type - indicate how a command would be interpreted


type [OPTIONS] NAME [NAME ...]


With no options, type indicates how each NAME would be interpreted if used as a command name.

The following options are available:

  • -a or --all prints all of possible definitions of the specified names.
  • -s or --short suppresses function expansion when used with no options or with -a/--all.
  • -f or --no-functions suppresses function and builtin lookup.
  • -t or --type prints function, builtin, or file if NAME is a shell function, builtin, or disk file, respectively.
  • -p or --path prints the path to NAME if NAME resolves to an executable file in $PATH, the path to the script containing the definition of the function NAME if NAME resolves to a function loaded from a file on disk (i.e. not interactively defined at the prompt), or nothing otherwise.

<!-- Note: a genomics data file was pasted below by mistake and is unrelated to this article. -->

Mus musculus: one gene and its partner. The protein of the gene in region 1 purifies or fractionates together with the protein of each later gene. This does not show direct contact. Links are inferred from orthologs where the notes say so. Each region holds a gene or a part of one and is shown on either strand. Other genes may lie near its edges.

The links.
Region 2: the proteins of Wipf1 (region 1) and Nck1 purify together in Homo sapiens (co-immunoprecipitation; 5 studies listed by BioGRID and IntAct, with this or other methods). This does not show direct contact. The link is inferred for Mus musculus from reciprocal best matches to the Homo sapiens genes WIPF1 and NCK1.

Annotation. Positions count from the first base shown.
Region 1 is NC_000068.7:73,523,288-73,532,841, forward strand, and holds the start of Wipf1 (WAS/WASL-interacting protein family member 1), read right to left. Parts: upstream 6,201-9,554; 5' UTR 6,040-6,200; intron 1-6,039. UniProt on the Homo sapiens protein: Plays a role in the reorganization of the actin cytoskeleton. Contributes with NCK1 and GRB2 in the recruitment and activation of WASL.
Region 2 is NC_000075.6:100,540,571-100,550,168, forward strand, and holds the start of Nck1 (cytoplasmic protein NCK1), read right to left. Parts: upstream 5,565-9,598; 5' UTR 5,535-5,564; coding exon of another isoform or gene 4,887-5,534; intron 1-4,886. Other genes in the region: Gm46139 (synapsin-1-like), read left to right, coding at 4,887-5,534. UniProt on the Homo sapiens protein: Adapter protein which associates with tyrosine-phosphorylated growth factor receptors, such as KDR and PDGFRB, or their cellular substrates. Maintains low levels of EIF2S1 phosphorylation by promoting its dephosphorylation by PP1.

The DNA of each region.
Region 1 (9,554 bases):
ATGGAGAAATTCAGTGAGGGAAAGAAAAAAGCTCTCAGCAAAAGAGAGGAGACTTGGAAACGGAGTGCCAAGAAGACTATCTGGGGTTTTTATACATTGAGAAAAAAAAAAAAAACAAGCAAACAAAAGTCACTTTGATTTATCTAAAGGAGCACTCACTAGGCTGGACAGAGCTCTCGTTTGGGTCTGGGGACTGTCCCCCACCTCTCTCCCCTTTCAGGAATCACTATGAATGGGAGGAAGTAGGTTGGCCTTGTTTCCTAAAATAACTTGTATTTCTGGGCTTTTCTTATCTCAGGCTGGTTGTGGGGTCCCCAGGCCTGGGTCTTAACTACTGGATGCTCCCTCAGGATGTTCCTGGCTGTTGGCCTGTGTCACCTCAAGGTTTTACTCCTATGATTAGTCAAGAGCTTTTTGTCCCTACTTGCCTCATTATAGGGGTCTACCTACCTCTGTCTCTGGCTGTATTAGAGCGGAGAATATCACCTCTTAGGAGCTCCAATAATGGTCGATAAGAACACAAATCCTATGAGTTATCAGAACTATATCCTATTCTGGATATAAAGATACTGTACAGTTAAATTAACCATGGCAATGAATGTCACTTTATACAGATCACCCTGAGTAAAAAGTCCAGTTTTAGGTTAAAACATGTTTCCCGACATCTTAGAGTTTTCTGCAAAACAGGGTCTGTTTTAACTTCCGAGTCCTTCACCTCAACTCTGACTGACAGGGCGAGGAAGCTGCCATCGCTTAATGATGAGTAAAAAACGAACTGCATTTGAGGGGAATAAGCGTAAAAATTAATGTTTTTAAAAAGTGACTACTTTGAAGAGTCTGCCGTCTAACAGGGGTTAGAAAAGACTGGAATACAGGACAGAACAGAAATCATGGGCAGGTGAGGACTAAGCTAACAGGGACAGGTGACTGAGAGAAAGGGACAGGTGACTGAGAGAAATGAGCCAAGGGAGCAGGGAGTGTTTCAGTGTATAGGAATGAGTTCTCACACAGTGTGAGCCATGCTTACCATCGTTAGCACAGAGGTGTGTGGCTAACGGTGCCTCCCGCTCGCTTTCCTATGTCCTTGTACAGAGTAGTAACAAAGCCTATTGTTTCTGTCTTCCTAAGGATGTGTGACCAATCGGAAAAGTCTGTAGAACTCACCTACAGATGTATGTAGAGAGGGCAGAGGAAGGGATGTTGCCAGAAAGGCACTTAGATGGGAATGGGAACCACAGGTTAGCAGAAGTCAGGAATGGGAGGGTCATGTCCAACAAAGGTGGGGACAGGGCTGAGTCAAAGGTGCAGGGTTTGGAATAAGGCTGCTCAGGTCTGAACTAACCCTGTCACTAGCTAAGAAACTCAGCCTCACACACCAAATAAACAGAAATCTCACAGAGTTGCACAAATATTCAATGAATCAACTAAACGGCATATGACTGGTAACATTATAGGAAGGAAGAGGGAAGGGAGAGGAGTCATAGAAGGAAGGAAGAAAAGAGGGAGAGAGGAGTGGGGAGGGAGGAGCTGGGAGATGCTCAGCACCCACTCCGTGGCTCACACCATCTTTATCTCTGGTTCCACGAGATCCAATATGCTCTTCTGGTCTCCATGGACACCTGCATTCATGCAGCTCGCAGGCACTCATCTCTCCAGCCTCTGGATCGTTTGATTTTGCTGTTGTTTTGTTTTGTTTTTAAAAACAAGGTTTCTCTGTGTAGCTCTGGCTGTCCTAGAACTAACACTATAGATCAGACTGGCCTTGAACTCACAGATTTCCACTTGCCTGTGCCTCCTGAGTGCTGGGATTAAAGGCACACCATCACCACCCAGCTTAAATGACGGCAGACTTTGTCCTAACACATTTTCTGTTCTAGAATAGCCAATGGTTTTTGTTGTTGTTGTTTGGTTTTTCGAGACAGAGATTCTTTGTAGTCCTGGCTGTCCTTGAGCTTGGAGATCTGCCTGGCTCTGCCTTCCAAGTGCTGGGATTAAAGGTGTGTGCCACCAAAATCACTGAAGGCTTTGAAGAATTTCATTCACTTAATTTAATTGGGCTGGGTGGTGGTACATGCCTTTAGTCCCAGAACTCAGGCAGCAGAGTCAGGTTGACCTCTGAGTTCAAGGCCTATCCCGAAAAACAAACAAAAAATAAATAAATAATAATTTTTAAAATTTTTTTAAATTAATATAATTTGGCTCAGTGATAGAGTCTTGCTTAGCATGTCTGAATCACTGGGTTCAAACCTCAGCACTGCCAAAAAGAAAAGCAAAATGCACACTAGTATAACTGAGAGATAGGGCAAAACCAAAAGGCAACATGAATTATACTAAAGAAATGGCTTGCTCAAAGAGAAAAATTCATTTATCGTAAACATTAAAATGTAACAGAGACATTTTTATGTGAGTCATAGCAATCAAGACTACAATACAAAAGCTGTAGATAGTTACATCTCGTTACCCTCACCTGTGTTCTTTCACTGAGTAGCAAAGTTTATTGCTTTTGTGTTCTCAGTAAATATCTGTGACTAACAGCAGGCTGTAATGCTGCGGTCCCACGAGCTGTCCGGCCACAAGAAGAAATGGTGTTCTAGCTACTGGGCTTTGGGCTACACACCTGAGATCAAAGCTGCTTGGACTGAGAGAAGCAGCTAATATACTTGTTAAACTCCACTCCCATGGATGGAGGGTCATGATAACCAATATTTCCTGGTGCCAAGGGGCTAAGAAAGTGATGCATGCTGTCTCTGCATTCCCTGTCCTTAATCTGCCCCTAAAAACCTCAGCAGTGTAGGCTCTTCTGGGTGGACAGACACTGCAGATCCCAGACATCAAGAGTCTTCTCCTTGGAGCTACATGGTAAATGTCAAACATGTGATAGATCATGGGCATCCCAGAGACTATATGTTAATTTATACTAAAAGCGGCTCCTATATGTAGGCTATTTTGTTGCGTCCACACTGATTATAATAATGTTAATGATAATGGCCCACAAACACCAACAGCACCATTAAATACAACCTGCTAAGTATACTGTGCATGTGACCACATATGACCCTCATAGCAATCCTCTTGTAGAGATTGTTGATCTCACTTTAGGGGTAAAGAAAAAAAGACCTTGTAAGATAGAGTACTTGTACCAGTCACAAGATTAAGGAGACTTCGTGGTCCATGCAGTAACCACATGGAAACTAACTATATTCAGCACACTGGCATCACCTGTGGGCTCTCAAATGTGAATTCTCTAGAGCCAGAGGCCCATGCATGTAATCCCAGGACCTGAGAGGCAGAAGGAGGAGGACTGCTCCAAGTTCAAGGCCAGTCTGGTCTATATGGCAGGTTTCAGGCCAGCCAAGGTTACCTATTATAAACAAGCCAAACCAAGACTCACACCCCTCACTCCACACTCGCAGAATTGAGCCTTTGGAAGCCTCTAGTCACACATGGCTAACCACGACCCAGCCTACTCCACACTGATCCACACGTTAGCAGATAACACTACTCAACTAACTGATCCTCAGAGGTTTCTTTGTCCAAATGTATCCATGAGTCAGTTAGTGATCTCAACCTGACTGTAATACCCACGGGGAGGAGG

• -P or --force-path returns the path to the executable file NAME, presuming NAME is found in $PATH, or nothing otherwise. --force-path explicitly resolves only the path to executable files in $PATH, regardless of whether $NAME is shadowed by a function or builtin with the same name.
  • -q or --quiet suppresses all output; this is useful when testing the exit status.

The -q, -p, -t and -P flags (and their long flag aliases) are mutually exclusive. Only one can be specified at a time.


>_ type fg
fg is a builtin